Ernst Wilhelm Wolf (baptised 25 February 1735 - 29 or 30 November 1792) was a German composer.
Wolf was born in Grossen Behringen in Thuringia, today part of the Hörselberg-Hainich municipality. His elder brother Ernst Friedrich was a composer and organist who studied under Gottfried Heinrich Stölzel. Ernst Wilhelm's musical talent manifested itself early, and already by age nine he was a skilled harpsichordist, particularly apt at figured bass realization. Wolf attended gymnasiums at Eisenach and at Gotha, where he became a choir prefect. It was in Gotha that Wolf first heard the music of Carl Philipp Emanuel Bach and Carl Heinrich Graun; he was particularly fascinated with Bach's work. The admiration was mutual: a performance of some of Wolf's compositions in 1752 drew praise from Bach. Wolf and Bach's friendship lasted throughout their lives; Wolf helped collect subscriptions for Carl Philipp Emanuel Bach's für Kenner und Liebhaber (for Connoisseurs and Amateurs) works (piano sonatas and rondos).
Following his brother's advice, in 1755 Wolf entered the University of Jena. There he became the director of the collegium musicum, for which he composed a number of works. After three years he moved to Leipzig in 1758, and then to Naumburg, where he worked as music teacher for the von Ponickau family. Wolf later decided to journey to Italy, but ended up settling in Weimar, where he spent the rest of his life. He first worked as music teacher to Duchess Anna Amalia's sons, then became court Konzertmeister (1761), organist (1763) and finally Kapellmeister (1772). In 1770 Wolf married Maria Carolina Benda (1742-1820), daughter of the famous Bohemian violinist and composer Franz Benda. At one point an offer was made to Wolf by Frederick II of Prussia to succeed Carl Philipp Emanuel Bach, but Wolf declined, possibly at Anna Amalia's instigation. In his later years Wolf's activity slowed down, and he became increasingly depressed. After a stroke, Wolf's health started deteriorating, and died in late 1792.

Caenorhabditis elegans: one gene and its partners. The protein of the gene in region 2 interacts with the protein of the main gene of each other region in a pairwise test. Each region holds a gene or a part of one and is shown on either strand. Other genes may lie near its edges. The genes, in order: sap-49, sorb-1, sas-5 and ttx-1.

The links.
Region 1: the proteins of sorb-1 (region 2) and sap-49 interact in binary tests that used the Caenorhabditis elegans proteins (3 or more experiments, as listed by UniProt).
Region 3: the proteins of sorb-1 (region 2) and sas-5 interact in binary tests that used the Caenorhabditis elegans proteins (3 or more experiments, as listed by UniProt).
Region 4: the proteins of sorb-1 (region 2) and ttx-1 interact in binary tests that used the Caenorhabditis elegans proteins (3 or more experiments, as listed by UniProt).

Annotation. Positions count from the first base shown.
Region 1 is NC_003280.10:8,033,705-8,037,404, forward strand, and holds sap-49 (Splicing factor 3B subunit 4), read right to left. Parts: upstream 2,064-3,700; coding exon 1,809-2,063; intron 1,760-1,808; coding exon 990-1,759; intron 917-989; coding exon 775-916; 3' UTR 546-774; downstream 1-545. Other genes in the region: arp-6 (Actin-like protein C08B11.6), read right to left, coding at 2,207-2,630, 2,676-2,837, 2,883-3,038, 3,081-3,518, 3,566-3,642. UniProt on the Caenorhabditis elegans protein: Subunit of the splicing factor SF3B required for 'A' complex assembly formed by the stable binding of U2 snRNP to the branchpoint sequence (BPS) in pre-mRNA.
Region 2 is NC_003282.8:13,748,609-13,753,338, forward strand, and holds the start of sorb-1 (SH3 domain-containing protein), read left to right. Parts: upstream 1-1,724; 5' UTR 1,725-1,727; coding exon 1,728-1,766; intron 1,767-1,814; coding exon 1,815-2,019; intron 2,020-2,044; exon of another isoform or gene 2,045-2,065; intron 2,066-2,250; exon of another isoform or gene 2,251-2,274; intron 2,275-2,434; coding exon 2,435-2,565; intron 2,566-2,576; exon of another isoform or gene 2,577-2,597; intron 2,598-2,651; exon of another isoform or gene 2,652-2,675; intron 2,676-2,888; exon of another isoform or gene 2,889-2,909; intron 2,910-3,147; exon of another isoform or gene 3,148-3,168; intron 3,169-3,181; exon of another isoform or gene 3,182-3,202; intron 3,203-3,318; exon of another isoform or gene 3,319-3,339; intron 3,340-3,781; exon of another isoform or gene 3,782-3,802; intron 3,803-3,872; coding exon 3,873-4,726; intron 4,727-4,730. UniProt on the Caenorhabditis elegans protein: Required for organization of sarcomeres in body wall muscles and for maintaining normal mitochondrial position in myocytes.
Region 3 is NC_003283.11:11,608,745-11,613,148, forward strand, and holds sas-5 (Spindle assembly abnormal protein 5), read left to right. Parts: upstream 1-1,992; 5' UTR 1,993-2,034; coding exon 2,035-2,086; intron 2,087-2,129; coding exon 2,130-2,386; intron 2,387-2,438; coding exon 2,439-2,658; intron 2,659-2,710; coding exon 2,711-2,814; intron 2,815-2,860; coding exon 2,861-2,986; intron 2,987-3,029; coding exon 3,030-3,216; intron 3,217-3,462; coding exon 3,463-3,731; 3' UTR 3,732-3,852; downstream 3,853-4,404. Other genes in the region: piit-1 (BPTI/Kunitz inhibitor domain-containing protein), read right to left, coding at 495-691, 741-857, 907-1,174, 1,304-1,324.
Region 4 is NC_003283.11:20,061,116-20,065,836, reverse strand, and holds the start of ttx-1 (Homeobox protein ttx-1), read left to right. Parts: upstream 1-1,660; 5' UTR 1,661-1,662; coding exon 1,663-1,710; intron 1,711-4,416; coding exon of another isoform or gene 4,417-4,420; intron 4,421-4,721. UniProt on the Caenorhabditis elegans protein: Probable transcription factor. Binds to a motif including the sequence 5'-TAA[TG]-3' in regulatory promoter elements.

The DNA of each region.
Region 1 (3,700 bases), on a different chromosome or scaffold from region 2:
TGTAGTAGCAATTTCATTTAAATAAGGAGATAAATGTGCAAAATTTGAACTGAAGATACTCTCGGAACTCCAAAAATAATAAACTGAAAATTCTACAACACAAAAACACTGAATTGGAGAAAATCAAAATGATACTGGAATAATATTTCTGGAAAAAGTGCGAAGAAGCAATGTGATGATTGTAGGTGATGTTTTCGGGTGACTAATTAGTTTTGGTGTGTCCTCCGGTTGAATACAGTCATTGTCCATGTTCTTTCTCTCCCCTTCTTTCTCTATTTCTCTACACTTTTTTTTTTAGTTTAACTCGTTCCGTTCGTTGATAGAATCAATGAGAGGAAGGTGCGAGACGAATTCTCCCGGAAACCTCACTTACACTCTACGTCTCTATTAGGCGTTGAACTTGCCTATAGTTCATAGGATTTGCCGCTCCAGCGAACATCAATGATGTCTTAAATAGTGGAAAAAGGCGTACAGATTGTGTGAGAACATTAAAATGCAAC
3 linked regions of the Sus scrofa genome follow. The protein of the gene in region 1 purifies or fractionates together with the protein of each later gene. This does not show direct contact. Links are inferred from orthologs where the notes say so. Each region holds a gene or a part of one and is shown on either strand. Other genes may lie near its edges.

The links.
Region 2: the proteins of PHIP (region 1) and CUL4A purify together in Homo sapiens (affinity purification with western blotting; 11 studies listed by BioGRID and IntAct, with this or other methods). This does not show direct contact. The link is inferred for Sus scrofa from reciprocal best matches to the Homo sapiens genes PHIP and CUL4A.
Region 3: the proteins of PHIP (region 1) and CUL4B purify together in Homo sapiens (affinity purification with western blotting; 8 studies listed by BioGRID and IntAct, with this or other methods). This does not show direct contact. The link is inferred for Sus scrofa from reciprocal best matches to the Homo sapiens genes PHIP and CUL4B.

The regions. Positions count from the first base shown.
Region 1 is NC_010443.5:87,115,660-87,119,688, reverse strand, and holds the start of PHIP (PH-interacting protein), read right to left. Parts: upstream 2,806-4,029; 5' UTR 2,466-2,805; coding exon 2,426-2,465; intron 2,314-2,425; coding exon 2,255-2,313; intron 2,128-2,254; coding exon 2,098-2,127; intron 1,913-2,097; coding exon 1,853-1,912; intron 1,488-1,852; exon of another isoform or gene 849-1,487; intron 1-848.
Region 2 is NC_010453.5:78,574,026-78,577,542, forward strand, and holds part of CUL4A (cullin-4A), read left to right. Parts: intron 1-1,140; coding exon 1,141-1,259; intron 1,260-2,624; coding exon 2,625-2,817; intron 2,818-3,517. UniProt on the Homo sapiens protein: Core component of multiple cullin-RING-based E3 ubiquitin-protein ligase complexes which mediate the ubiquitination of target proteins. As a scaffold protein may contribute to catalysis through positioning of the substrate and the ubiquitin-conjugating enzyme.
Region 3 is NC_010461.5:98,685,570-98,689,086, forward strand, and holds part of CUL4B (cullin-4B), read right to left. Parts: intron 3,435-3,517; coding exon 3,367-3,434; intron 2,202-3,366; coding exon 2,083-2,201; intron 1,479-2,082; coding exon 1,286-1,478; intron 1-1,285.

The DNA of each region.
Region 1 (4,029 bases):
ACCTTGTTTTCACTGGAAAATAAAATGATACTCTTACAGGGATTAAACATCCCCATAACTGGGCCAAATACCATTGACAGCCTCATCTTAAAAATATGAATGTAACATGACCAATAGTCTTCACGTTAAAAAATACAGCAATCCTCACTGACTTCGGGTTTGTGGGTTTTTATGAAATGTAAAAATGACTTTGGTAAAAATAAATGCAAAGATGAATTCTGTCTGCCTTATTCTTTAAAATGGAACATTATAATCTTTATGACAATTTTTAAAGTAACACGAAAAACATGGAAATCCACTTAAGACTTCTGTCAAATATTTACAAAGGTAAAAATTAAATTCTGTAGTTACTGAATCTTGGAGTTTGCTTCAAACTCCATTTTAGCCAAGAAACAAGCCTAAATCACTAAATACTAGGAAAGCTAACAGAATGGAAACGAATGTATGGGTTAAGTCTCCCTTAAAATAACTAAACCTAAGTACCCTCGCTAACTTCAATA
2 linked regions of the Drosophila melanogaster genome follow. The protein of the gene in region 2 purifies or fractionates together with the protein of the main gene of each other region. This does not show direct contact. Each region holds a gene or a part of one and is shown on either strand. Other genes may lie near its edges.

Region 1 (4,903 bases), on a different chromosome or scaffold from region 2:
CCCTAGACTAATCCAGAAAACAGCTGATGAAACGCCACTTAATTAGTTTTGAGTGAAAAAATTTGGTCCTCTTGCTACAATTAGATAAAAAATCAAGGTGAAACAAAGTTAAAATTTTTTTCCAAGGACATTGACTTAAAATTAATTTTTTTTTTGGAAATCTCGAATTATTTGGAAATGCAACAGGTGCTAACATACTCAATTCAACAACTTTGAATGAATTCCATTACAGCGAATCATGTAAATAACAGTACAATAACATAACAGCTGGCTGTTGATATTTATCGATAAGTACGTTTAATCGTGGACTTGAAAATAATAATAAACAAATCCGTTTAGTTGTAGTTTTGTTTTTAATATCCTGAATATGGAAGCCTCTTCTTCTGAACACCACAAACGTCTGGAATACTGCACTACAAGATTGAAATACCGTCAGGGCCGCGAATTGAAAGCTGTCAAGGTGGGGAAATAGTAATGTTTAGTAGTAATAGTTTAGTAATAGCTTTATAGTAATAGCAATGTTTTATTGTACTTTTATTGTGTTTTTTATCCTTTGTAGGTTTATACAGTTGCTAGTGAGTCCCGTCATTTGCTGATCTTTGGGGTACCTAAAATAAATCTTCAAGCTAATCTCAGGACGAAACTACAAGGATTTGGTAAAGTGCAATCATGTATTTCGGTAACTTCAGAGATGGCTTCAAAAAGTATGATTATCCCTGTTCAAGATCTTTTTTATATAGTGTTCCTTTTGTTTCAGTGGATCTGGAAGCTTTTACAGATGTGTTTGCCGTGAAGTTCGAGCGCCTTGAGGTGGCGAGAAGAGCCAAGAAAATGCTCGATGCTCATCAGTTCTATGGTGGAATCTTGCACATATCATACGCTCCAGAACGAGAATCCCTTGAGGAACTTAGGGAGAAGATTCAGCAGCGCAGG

Wolf's reputation during his lifetime was very high already from the earliest years, when he was a child prodigy. It further increased after his sojourns in Gotha, Jena, and Leipzig, partly through the efforts of Johann Friedrich Doles, the most important practitioner of Protestant church music in late 18th-century Germany, and Johann Adam Hiller, composer and writer on music. Wolf's music was known far beyond Weimar and his writings were acclaimed by experts (even though Wolf wrote primarily for amateurs).
The most important part of Wolf's surviving oeuvre is his instrumental music. He composed at least thirty-five symphonies, of which twenty-six survive, some twenty-five harpsichord/piano concertos, more than 60 keyboard sonatas, and numerous chamber works, including string quartets, piano quintets, and other music. Stylistically these works are close to those of the composers of the Mannheim school. Particularly interesting are the harpsichord sonatas, which reflect the influence of C.P.E. Bach, and generally use more forward-looking structures. Like Bach and older masters, Wolf advocated studying counterpoint, and recommended Johann Sebastian Bach's preludes and fugues to his students; however, his views went out of fashion in late 18th century.
Wolf also produced a great number of stage and sacred works. For the Weimar court, he composed some 20 Singspiele, influenced by Johann Adam Hiller's style. Although these works are not as advanced as his instrumental music, some include very progressive passages in the vein of Wolfgang Amadeus Mozart. Wolf's sacred music shows influence of C.P.E. Bach and Carl Heinrich Graun.
^ Daub, Peggy; in Stauffer, George, ed. (1996) Bach Perspectives: J. S. Bach, the Breitkopfs, and Eighteenth-Century Music Trade at Google Books. (article: The Publication Process and Audience for C. P. E. Bach's Sonaten für Kennen und Liebhaber) University of Nebraska Press. page 60. ISBN 0-8032-1044-2.,
^ Brockmann, Cornelia (2005). "Notes to Naxos Recording of Four Symphonies by Wolf, with Biography". Retrieved 2008-12-06.
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